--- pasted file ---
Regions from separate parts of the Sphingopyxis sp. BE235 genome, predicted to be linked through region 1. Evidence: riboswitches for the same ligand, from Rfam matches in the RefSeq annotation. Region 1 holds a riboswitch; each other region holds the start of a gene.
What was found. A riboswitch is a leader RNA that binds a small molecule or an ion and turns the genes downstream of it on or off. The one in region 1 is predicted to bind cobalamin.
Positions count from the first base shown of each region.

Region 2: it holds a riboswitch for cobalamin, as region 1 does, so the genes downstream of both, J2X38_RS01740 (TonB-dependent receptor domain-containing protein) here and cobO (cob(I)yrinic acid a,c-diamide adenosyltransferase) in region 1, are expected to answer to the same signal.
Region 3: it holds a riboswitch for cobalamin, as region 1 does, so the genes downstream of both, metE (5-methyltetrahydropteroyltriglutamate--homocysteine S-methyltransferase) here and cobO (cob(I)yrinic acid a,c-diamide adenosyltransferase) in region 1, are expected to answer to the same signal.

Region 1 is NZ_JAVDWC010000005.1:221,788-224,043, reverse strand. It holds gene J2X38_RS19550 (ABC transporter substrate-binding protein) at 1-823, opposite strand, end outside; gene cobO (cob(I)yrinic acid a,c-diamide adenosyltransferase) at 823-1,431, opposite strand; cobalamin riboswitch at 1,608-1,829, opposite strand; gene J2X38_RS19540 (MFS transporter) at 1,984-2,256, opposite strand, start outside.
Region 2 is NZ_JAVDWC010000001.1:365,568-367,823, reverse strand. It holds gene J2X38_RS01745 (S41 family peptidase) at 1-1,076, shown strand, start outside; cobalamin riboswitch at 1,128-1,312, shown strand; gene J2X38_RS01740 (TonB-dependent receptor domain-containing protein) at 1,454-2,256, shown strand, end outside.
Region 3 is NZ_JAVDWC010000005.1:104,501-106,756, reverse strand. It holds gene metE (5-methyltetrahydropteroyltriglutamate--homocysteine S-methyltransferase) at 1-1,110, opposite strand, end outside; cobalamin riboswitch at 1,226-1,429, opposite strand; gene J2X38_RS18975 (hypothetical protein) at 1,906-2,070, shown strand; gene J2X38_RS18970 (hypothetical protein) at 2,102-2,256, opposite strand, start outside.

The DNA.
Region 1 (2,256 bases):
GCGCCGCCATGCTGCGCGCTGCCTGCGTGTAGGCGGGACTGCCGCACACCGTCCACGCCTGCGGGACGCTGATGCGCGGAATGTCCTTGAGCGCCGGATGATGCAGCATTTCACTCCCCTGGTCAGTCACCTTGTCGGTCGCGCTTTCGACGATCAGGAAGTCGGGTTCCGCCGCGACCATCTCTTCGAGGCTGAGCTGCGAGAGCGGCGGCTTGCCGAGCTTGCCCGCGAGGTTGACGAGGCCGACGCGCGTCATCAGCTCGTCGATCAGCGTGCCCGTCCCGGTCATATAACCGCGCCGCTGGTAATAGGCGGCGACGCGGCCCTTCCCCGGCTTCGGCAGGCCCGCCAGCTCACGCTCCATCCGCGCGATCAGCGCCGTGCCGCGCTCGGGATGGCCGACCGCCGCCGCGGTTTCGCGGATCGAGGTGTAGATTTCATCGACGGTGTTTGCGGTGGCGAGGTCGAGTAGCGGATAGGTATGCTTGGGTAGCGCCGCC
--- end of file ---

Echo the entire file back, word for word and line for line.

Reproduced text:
Regions from separate parts of the Sphingopyxis sp. BE235 genome, predicted to be linked through region 1. Evidence: riboswitches for the same ligand, from Rfam matches in the RefSeq annotation. Region 1 holds a riboswitch; each other region holds the start of a gene.
What was found. A riboswitch is a leader RNA that binds a small molecule or an ion and turns the genes downstream of it on or off. The one in region 1 is predicted to bind cobalamin.
Positions count from the first base shown of each region.

Region 2: it holds a riboswitch for cobalamin, as region 1 does, so the genes downstream of both, J2X38_RS01740 (TonB-dependent receptor domain-containing protein) here and cobO (cob(I)yrinic acid a,c-diamide adenosyltransferase) in region 1, are expected to answer to the same signal.
Region 3: it holds a riboswitch for cobalamin, as region 1 does, so the genes downstream of both, metE (5-methyltetrahydropteroyltriglutamate--homocysteine S-methyltransferase) here and cobO (cob(I)yrinic acid a,c-diamide adenosyltransferase) in region 1, are expected to answer to the same signal.

Region 1 is NZ_JAVDWC010000005.1:221,788-224,043, reverse strand. It holds gene J2X38_RS19550 (ABC transporter substrate-binding protein) at 1-823, opposite strand, end outside; gene cobO (cob(I)yrinic acid a,c-diamide adenosyltransferase) at 823-1,431, opposite strand; cobalamin riboswitch at 1,608-1,829, opposite strand; gene J2X38_RS19540 (MFS transporter) at 1,984-2,256, opposite strand, start outside.
Region 2 is NZ_JAVDWC010000001.1:365,568-367,823, reverse strand. It holds gene J2X38_RS01745 (S41 family peptidase) at 1-1,076, shown strand, start outside; cobalamin riboswitch at 1,128-1,312, shown strand; gene J2X38_RS01740 (TonB-dependent receptor domain-containing protein) at 1,454-2,256, shown strand, end outside.
Region 3 is NZ_JAVDWC010000005.1:104,501-106,756, reverse strand. It holds gene metE (5-methyltetrahydropteroyltriglutamate--homocysteine S-methyltransferase) at 1-1,110, opposite strand, end outside; cobalamin riboswitch at 1,226-1,429, opposite strand; gene J2X38_RS18975 (hypothetical protein) at 1,906-2,070, shown strand; gene J2X38_RS18970 (hypothetical protein) at 2,102-2,256, opposite strand, start outside.

The DNA.
Region 1 (2,256 bases):
GCGCCGCCATGCTGCGCGCTGCCTGCGTGTAGGCGGGACTGCCGCACACCGTCCACGCCTGCGGGACGCTGATGCGCGGAATGTCCTTGAGCGCCGGATGATGCAGCATTTCACTCCCCTGGTCAGTCACCTTGTCGGTCGCGCTTTCGACGATCAGGAAGTCGGGTTCCGCCGCGACCATCTCTTCGAGGCTGAGCTGCGAGAGCGGCGGCTTGCCGAGCTTGCCCGCGAGGTTGACGAGGCCGACGCGCGTCATCAGCTCGTCGATCAGCGTGCCCGTCCCGGTCATATAACCGCGCCGCTGGTAATAGGCGGCGACGCGGCCCTTCCCCGGCTTCGGCAGGCCCGCCAGCTCACGCTCCATCCGCGCGATCAGCGCCGTGCCGCGCTCGGGATGGCCGACCGCCGCCGCGGTTTCGCGGATCGAGGTGTAGATTTCATCGACGGTGTTTGCGGTGGCGAGGTCGAGTAGCGGATAGGTATGCTTGGGTAGCGCCGCC